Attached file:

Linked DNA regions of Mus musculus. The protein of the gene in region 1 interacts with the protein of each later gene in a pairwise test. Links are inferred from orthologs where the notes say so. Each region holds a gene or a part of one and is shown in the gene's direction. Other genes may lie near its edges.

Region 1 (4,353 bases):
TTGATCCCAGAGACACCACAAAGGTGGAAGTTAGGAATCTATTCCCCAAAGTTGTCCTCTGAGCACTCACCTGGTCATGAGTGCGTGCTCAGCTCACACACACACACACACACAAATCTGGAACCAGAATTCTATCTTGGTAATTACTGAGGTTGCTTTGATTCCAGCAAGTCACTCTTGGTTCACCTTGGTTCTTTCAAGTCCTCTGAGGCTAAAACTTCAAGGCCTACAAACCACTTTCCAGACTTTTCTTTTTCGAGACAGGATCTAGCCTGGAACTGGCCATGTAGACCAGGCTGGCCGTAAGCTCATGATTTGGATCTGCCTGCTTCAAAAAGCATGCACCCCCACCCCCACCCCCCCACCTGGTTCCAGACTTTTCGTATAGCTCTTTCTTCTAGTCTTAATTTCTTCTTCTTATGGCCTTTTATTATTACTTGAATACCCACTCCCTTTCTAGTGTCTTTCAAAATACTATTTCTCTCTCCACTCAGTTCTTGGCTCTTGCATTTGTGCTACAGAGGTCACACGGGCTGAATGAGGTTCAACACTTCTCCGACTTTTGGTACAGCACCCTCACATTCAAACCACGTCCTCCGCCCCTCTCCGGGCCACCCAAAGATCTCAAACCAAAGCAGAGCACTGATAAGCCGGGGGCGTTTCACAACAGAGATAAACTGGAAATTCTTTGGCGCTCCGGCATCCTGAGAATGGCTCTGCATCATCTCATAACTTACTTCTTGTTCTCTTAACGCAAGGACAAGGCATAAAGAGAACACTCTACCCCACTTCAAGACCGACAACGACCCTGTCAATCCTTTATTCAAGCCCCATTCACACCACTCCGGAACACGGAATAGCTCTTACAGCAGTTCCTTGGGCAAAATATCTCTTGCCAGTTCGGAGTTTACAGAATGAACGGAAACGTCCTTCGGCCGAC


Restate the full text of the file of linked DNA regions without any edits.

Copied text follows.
Linked DNA regions of Mus musculus. The protein of the gene in region 1 interacts with the protein of each later gene in a pairwise test. Links are inferred from orthologs where the notes say so. Each region holds a gene or a part of one and is shown in the gene's direction. Other genes may lie near its edges.

Region 1 (4,353 bases):
TTGATCCCAGAGACACCACAAAGGTGGAAGTTAGGAATCTATTCCCCAAAGTTGTCCTCTGAGCACTCACCTGGTCATGAGTGCGTGCTCAGCTCACACACACACACACACACAAATCTGGAACCAGAATTCTATCTTGGTAATTACTGAGGTTGCTTTGATTCCAGCAAGTCACTCTTGGTTCACCTTGGTTCTTTCAAGTCCTCTGAGGCTAAAACTTCAAGGCCTACAAACCACTTTCCAGACTTTTCTTTTTCGAGACAGGATCTAGCCTGGAACTGGCCATGTAGACCAGGCTGGCCGTAAGCTCATGATTTGGATCTGCCTGCTTCAAAAAGCATGCACCCCCACCCCCACCCCCCCACCTGGTTCCAGACTTTTCGTATAGCTCTTTCTTCTAGTCTTAATTTCTTCTTCTTATGGCCTTTTATTATTACTTGAATACCCACTCCCTTTCTAGTGTCTTTCAAAATACTATTTCTCTCTCCACTCAGTTCTTGGCTCTTGCATTTGTGCTACAGAGGTCACACGGGCTGAATGAGGTTCAACACTTCTCCGACTTTTGGTACAGCACCCTCACATTCAAACCACGTCCTCCGCCCCTCTCCGGGCCACCCAAAGATCTCAAACCAAAGCAGAGCACTGATAAGCCGGGGGCGTTTCACAACAGAGATAAACTGGAAATTCTTTGGCGCTCCGGCATCCTGAGAATGGCTCTGCATCATCTCATAACTTACTTCTTGTTCTCTTAACGCAAGGACAAGGCATAAAGAGAACACTCTACCCCACTTCAAGACCGACAACGACCCTGTCAATCCTTTATTCAAGCCCCATTCACACCACTCCGGAACACGGAATAGCTCTTACAGCAGTTCCTTGGGCAAAATATCTCTTGCCAGTTCGGAGTTTACAGAATGAACGGAAACGTCCTTCGGCCGAC